Ok, ex-teacher, but still, the experience counts in this.
I was a teacher at a school where 95% of the students were on free or reduced lunch. My students were usually very poor and often living with 3 or 4 other families in a single family home. Maybe they didn’t have access to running water or have an oven big enough to hold donated turkeys (this actually was an issue at a neighboring high school: people donated turkeys so their students could celebrate Thanksgiving, but so many people returned them because they had nowhere to cook them that they’ve not done a donation like that since). This school was not an anomaly in this city, of the six high schools there, at least four were full of students like this, but I wouldn’t be at all surprised if all six were. I’m telling you this for a reason, promise.
Gangs and taggers were issues, sure, but not usually for ME. They were much more of an issue for my students and I hated the time change when it started getting dark at four because my students had to walk home in the dark (no one drove, very few families could afford to have a car for their kid to drive). Schools are actually considered no fight zones (for the most part) for kids in gangs: they don’t want to attract attention or get identified as a gang member. So, schools are pretty neutral when it comes to gang members and most of the students I had that I knew were probably gang members were some of my most polite and well-behaved kids. There was one exception to this rule, but all he gave me was attitude. Oh, man, so much attitude.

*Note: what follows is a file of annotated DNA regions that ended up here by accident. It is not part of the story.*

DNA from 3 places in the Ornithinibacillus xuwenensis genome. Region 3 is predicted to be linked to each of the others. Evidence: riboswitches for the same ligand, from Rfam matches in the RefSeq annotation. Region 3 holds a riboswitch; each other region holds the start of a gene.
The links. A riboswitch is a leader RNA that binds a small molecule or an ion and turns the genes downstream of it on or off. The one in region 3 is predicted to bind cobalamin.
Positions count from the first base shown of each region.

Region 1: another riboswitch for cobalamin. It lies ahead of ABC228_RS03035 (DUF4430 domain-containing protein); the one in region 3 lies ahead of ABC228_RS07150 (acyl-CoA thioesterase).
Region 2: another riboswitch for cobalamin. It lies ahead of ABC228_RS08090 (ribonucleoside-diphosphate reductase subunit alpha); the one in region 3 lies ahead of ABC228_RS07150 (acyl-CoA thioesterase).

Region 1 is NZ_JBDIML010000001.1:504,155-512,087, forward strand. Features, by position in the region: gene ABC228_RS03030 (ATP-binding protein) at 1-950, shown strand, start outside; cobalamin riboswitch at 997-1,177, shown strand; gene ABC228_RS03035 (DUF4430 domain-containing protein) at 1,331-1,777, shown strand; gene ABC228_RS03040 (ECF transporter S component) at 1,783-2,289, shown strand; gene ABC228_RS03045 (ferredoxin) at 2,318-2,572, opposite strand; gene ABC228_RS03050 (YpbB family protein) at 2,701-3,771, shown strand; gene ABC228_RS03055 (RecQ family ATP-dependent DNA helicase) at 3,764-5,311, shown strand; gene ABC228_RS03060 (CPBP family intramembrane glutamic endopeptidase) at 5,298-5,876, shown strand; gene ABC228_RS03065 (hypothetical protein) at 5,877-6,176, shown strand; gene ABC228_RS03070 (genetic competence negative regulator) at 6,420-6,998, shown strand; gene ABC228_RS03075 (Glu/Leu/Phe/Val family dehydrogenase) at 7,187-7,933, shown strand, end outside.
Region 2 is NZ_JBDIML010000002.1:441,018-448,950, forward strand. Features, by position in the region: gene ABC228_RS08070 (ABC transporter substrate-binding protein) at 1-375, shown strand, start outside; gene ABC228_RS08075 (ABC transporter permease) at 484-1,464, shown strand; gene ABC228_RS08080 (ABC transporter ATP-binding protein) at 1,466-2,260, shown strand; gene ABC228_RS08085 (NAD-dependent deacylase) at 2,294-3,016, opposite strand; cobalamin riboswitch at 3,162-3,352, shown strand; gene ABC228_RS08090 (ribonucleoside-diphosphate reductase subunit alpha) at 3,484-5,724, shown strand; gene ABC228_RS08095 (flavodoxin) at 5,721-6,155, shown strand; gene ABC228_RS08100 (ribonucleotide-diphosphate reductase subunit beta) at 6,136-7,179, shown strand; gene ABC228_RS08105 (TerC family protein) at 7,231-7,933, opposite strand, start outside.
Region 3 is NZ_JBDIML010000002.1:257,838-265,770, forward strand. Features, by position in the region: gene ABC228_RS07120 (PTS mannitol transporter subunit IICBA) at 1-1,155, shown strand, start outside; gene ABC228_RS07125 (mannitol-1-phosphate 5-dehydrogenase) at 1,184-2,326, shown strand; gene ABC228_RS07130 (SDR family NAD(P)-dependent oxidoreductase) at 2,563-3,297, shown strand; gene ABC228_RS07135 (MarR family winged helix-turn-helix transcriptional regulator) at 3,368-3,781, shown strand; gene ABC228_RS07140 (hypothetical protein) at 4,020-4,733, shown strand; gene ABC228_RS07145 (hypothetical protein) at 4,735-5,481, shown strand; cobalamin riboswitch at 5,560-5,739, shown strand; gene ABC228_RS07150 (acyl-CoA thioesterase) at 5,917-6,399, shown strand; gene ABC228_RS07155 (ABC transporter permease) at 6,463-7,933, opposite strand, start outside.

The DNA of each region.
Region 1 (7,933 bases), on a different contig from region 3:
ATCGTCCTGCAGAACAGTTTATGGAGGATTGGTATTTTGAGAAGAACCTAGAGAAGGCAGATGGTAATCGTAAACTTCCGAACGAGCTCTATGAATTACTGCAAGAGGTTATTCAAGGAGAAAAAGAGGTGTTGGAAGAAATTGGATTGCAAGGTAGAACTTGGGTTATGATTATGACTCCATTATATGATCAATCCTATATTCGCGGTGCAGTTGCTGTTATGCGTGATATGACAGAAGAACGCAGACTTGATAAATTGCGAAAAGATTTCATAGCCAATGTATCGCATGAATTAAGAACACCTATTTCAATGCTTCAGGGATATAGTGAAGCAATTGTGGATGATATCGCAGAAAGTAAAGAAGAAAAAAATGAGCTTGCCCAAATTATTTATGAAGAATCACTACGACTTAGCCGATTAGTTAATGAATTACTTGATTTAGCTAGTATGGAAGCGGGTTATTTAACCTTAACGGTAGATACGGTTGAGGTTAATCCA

Now, guns were PROBABLY on campus. I went to a seminar on taggers once where they showed us a picture of the typical tagger’s backpack: all that was in it was a can of spray paint and a gun. That was pretty freaky, I won’t lie. However, I never felt in any danger. The kids don’t WANT to be caught after all, so most of their illicit and illegal activities happened off campus. In fact, looking at the record of school shootings, I was probably safer working there than at a school in a more affluent area.
That being said, it was something I was ALWAYS aware of. I taught freshman, 14-15 year old kids, some of whom had been in school since kindergarten but had a second grade reading level (the effect of poverty on education is a whole other blog post). They were GREAT kids and I loved teaching them. And I would, totally and absolutely, have stood in front of an active shooter in order to save their lives.
It’s crazy to me that I even had to think of doing that, but I did. We practiced lock down drills and I obediently locked the door and we sat in silence until the all clear came over the PA system. The truth was though, I was in a portable classroom with walls like cardboard and sometimes with 40 students in it. There was no where for them to hide, no closet big enough for 40 teenagers, no walls thick enough to stop bullets. I would worry, what if it DID happen? What would I do? I would always, in my plannings, step in front of a gun for them because I knew that if a gunman managed to gain entry into my room, I was the last line of defense.
The last line of defense. Me. An English teacher. Not a cop or fireman. A teacher. This shouldn’t be part of my job description. No, I don’t want to be armed and have a gun in my desk in case of an emergency. I don’t want to train to take down a person SHOOTING AT PEOPLE. I want to teach literature and grammar and be a teacher. And yet, people are, instead of passing laws making it harder for certain people to buy certain guns, advocating for arming teachers. ARMING TEACHERS. That’s….that’s insanity. That is not solving anything. That is adding to the problem and creating even more of a gun culture in a country whose gun culture is out of control.
And yet…if I were still there teaching in that classroom and knew that I was the ONLY thing between my students and a gunman, I’d probably want a weapon. Because my job is to protect those students, those are MY KIDS, and I would kill someone before letting them get hurt just as I would rather die than they get hurt. Teachers shouldn’t have to make that choice. It’s not their job. Except in the United States, it is.